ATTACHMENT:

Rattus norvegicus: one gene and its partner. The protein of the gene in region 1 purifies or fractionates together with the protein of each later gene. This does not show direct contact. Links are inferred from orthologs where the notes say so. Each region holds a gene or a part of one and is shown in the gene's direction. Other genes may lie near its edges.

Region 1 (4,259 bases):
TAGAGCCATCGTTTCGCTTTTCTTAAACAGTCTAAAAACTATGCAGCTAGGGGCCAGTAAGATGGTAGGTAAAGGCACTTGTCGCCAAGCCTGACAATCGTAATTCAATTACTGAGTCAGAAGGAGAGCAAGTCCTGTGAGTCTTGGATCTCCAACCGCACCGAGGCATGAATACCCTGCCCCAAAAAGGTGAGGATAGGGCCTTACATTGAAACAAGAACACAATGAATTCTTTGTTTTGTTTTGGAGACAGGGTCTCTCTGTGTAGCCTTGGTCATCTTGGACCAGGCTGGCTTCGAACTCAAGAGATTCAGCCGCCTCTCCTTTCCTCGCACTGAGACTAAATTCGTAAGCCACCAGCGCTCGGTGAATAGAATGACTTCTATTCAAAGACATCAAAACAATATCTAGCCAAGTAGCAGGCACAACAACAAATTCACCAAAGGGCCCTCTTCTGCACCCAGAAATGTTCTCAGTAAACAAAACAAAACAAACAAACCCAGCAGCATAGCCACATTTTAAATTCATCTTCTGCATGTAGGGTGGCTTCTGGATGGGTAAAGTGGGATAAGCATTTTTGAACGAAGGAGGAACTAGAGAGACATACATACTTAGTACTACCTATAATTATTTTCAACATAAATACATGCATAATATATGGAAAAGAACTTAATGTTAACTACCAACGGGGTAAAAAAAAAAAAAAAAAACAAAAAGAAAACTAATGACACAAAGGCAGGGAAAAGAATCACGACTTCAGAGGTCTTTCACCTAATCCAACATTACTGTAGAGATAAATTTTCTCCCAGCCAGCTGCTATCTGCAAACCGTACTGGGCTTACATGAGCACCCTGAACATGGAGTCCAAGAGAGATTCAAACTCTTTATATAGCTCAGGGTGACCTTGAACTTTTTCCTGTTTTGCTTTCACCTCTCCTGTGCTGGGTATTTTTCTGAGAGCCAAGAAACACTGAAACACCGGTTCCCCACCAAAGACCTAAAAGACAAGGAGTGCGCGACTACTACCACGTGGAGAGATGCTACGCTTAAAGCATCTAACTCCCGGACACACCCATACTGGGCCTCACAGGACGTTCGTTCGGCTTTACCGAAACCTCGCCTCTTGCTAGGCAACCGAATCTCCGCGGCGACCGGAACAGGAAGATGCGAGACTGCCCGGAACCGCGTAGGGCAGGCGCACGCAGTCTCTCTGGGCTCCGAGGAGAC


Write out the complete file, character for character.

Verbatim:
Rattus norvegicus: one gene and its partner. The protein of the gene in region 1 purifies or fractionates together with the protein of each later gene. This does not show direct contact. Links are inferred from orthologs where the notes say so. Each region holds a gene or a part of one and is shown in the gene's direction. Other genes may lie near its edges.

Region 1 (4,259 bases):
TAGAGCCATCGTTTCGCTTTTCTTAAACAGTCTAAAAACTATGCAGCTAGGGGCCAGTAAGATGGTAGGTAAAGGCACTTGTCGCCAAGCCTGACAATCGTAATTCAATTACTGAGTCAGAAGGAGAGCAAGTCCTGTGAGTCTTGGATCTCCAACCGCACCGAGGCATGAATACCCTGCCCCAAAAAGGTGAGGATAGGGCCTTACATTGAAACAAGAACACAATGAATTCTTTGTTTTGTTTTGGAGACAGGGTCTCTCTGTGTAGCCTTGGTCATCTTGGACCAGGCTGGCTTCGAACTCAAGAGATTCAGCCGCCTCTCCTTTCCTCGCACTGAGACTAAATTCGTAAGCCACCAGCGCTCGGTGAATAGAATGACTTCTATTCAAAGACATCAAAACAATATCTAGCCAAGTAGCAGGCACAACAACAAATTCACCAAAGGGCCCTCTTCTGCACCCAGAAATGTTCTCAGTAAACAAAACAAAACAAACAAACCCAGCAGCATAGCCACATTTTAAATTCATCTTCTGCATGTAGGGTGGCTTCTGGATGGGTAAAGTGGGATAAGCATTTTTGAACGAAGGAGGAACTAGAGAGACATACATACTTAGTACTACCTATAATTATTTTCAACATAAATACATGCATAATATATGGAAAAGAACTTAATGTTAACTACCAACGGGGTAAAAAAAAAAAAAAAAAACAAAAAGAAAACTAATGACACAAAGGCAGGGAAAAGAATCACGACTTCAGAGGTCTTTCACCTAATCCAACATTACTGTAGAGATAAATTTTCTCCCAGCCAGCTGCTATCTGCAAACCGTACTGGGCTTACATGAGCACCCTGAACATGGAGTCCAAGAGAGATTCAAACTCTTTATATAGCTCAGGGTGACCTTGAACTTTTTCCTGTTTTGCTTTCACCTCTCCTGTGCTGGGTATTTTTCTGAGAGCCAAGAAACACTGAAACACCGGTTCCCCACCAAAGACCTAAAAGACAAGGAGTGCGCGACTACTACCACGTGGAGAGATGCTACGCTTAAAGCATCTAACTCCCGGACACACCCATACTGGGCCTCACAGGACGTTCGTTCGGCTTTACCGAAACCTCGCCTCTTGCTAGGCAACCGAATCTCCGCGGCGACCGGAACAGGAAGATGCGAGACTGCCCGGAACCGCGTAGGGCAGGCGCACGCAGTCTCTCTGGGCTCCGAGGAGAC